Armed rebels in Yemen’s capital of Sanaa seized U.S. embassy vehicles Wednesday after diplomats fled the country over growing unrest.
Pentagon spokesman Col. Steve Warren confirmed that the vehicles were taken by Houthi rebels after embassy personnel and U.S. Marines guarding the embassy evacuated.
Warren said the Marines turned over their small arms to government officials before boarding a commercial flight from Sanaa.
Marines “destroyed the larger weapons” before leaving Yemen Tuesday, Warren said.
Members of the embassy staff told Reuters that more than 20 vehicles were taken by the rebels after the Americans left Sanaa’s airport.
Late Tuesday, the State Department announced that the U.S. Embassy in Yemen had been closed and evacuated after much of the country was taken over by Shiite rebels last month.
Hours later, Britain and France followed suit and ordered their citizens to leave Yemen as soon as possible.
The U.S. embassy had already been operating with severely reduced staff for several weeks. State Department spokesman Jen Psaki said remaining diplomatic personnel had been relocated “due to the ongoing political instability and the uncertain security situation.”
Yemen has been in crisis for months, with Houthi rebels besieging the capital and then taking control and forcing the resignation of the U.S. and Saudi-backed president and his government.
“The security situation in Yemen has continued to deteriorate over recent days,” U.K. Minister for the Middle East Tobias Ellwood said in a statement. “Regrettably we now judge that our embassy staff and premises are at increased risk.” Ellwood also urged all British citizens still in Yemen to “leave immediately.”
In a statement on its website, the French Embassy said it would close as of Friday.
The embassy closures were announced as Houthi rebels, armed with Kalashnikov assault rifles and dressed in police uniforms and civilian clothes, patrolled the main boulevards of the capital, Sanaa, some in pickup trucks mounted with anti-aircraft guns.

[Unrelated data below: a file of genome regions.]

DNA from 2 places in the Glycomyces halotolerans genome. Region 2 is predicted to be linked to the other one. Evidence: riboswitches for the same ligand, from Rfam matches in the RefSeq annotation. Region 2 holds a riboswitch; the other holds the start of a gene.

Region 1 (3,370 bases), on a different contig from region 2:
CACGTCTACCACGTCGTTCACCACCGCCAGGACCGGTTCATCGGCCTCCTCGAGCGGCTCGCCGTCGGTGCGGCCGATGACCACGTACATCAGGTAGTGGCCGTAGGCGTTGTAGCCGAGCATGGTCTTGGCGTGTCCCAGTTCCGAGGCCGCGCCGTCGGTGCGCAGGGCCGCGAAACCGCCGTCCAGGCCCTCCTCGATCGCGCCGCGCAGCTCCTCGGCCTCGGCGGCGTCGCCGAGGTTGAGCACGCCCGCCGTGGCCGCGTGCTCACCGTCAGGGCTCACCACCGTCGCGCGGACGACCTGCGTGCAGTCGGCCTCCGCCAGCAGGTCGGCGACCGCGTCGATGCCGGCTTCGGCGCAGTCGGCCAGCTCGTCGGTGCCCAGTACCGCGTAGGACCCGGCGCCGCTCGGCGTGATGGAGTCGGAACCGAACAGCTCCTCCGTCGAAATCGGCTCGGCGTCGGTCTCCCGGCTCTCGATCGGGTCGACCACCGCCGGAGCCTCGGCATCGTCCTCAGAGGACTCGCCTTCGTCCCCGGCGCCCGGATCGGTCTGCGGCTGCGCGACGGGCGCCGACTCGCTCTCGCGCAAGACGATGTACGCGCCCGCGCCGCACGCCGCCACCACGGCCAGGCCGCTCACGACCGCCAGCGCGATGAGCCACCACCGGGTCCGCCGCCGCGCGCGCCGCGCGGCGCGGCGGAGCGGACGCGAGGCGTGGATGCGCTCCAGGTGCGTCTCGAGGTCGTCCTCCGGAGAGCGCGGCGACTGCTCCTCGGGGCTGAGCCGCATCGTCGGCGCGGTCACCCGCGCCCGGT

Scattered protests could be seen in the city, with demonstrators denouncing the Houthis for taking power and dissolving parliament. Shops closed early and helicopters also hovered overhead.
Houthis attacked one demonstration, stabbing and beating protesters trying to reach the local United Nations office, witnesses said. The rebels detained a number of people as well, they said.
Earlier Tuesday, U.S. officials told the Associated Press that the embassy closure would not affect ongoing operations against the terror group Al Qaeda in the Arabian Peninsula (AQAP).
“The United States remains firmly committed to supporting all Yemenis who continue to work toward a peaceful, prosperous and unified Yemen,” Psaki said. “We will explore options for a return to Sanaa when the situation on the ground improves.”
A group of Islamist fighters in Yemen renounced their loyalty to Al Qaeda’s leader and pledged allegiance to ISIS, Reuters reported Wednesday, citing a Twitter message retrieved by U.S.-based monitoring group SITE.
“We announce breaking the pledge of allegiance to the sheikh, the holy warrior and scholar Sheikh Ayman al-Zawahiri … We pledge to the caliph of the believers Ibrahim bin Awad al-Baghdadi to listen and obey,” they reportedly said.